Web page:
“Responsibility in kids,” begins Audrey Monke, consists of “learning to do tasks for themselves without requiring constant supervision, needing to be reminded, needing to be watched or needing someone else to keep track of things for them.” It could be simple tasks they complete on their own, like brushing their teeth, knowing their routine, or keeping track of their belongings. “It’s really just learning to do it for yourself. It’s contributing and helping out with your family and community, without having to be ... externally reminded.”
The author of Happy Campers draws on impressive personal experience in her understanding of, and helping children develop responsibility. She’s owner and director of Gold Arrow Camp, a youth summer camp in California. She also operates SunshineParenting.com and runs a podcast wherein she interviews parenting experts, authors and youth development professionals. Happy Campers is an acclaimed parenting guide that offers parents nine secrets from summer camp they can implement at home. Her professional insight comes from over 30 years of first-hand experience with thousands of children, young adult staff, and parents, work that began with a Masters in Psychology focused on youth wellbeing and social skills.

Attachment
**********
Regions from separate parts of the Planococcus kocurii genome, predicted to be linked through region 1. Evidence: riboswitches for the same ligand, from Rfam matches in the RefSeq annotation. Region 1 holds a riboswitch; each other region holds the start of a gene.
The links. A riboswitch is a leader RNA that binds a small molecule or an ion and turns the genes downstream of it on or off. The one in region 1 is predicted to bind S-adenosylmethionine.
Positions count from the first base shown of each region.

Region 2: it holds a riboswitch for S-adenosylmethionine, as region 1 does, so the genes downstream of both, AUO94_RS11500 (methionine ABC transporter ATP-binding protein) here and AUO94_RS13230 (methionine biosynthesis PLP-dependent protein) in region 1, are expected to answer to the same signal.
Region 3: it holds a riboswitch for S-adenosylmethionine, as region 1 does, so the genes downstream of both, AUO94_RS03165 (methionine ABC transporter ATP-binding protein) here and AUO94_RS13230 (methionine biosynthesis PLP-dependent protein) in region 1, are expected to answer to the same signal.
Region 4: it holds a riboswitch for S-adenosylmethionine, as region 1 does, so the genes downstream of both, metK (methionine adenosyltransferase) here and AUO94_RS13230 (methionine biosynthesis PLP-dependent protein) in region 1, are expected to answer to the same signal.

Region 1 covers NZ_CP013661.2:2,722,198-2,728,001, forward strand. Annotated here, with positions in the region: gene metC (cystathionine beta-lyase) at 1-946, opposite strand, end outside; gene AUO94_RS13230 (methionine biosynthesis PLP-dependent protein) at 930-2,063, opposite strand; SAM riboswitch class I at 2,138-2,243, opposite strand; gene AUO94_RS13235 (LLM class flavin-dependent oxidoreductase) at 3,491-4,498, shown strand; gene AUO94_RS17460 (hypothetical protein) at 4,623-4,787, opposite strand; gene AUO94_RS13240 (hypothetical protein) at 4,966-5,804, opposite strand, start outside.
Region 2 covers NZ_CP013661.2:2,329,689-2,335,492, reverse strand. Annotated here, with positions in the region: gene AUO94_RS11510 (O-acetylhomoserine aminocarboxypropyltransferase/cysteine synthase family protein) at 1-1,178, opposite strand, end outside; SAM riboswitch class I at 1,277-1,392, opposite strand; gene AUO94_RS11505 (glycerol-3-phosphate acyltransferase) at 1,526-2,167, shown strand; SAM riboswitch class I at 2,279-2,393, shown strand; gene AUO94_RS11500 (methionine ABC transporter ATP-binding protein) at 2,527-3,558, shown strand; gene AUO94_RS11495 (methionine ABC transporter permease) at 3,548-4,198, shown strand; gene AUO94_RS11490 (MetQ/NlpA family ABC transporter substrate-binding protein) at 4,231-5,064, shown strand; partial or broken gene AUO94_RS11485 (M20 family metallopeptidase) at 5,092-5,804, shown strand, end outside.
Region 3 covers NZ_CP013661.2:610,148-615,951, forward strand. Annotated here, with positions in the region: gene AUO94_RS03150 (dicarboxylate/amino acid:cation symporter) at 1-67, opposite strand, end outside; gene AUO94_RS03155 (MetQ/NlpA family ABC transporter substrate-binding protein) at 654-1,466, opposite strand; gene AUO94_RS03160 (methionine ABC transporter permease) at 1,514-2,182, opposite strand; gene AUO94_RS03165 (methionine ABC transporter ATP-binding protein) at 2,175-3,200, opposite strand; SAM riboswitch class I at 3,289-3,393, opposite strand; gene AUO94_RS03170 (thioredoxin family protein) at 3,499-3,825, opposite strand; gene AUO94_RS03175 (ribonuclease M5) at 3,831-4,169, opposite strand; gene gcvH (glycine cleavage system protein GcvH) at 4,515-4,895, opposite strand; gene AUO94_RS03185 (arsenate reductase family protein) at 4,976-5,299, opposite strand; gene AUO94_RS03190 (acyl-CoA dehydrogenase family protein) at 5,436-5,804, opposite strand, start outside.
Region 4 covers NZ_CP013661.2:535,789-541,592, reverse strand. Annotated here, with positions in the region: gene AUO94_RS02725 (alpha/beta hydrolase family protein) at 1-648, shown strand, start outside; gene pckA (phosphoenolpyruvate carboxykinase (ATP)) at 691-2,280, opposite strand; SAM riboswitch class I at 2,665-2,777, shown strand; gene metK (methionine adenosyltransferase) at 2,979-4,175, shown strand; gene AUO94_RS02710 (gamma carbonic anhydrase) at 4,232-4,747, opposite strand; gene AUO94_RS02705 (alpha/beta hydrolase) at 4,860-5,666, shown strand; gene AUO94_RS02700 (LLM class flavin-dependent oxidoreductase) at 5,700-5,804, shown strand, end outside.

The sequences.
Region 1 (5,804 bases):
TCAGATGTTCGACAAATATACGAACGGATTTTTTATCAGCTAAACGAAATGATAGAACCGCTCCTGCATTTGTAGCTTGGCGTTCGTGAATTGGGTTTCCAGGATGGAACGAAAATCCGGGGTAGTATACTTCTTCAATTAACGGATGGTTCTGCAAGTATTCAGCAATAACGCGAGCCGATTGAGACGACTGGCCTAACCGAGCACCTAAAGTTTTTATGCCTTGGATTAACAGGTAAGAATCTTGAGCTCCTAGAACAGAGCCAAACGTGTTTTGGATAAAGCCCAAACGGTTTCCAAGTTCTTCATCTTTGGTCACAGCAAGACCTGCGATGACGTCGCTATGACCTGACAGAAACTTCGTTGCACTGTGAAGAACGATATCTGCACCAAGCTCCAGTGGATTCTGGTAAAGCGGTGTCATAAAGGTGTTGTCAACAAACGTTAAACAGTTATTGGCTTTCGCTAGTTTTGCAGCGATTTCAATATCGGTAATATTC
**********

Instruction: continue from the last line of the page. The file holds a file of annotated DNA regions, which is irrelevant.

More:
She sees her job now as “working with parents, teachers and camp counsellors and giving them simple tools to create the connection and happiness that we create at camp.”
How to develop responsibility
Responsibility is a skill children develop over time. Typically, they’re taught responsibility by watching their parents, counsellors and teachers model this trair. However, children learn even more fully, when given duties of their own.
Monke illustrates from Gold Arrow Camp how responsibility can be developed within a child. One summer, she saw that whenever camp counsellors told campers to grab their bathing suits to go swimming, many campers didn’t know where their bathing suits were or couldn’t find them in their bags. “It was there,” she explains, “but it had been very carefully packed by their parents who weren’t there.” From then on, she’s requested that parents let children pack their own bags. Parents can coach, support and check their children’s bags to ensure they have everything they need, but this simple task will begin to develop responsibility within a child.
“It’s a very unsettling feeling,” she says, “to not know where your things are or to feel like you can’t find something. Ultimately, kids feel better knowing that they can be responsible for themselves.”